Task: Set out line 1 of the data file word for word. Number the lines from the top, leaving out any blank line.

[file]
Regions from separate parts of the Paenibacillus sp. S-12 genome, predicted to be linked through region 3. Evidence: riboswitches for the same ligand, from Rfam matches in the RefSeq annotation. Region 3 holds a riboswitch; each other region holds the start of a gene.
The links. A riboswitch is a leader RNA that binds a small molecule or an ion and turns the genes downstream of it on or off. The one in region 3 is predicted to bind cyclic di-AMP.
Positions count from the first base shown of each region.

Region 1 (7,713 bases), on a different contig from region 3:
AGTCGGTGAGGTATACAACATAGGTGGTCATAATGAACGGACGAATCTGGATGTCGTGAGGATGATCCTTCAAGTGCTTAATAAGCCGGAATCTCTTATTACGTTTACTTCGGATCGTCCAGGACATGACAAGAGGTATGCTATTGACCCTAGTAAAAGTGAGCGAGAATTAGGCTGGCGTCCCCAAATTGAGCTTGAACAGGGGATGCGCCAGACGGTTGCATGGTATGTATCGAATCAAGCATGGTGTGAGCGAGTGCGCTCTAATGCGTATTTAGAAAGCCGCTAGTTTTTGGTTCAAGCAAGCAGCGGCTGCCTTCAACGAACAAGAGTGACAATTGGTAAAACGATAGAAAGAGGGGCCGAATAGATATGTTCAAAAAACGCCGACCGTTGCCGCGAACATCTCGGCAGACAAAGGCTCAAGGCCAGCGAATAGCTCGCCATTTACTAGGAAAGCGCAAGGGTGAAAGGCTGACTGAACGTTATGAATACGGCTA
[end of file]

Regions from separate parts of the Paenibacillus sp. S-12 genome, predicted to be linked through region 3. Evidence: riboswitches for the same ligand, from Rfam matches in the RefSeq annotation. Region 3 holds a riboswitch; each other region holds the start of a gene.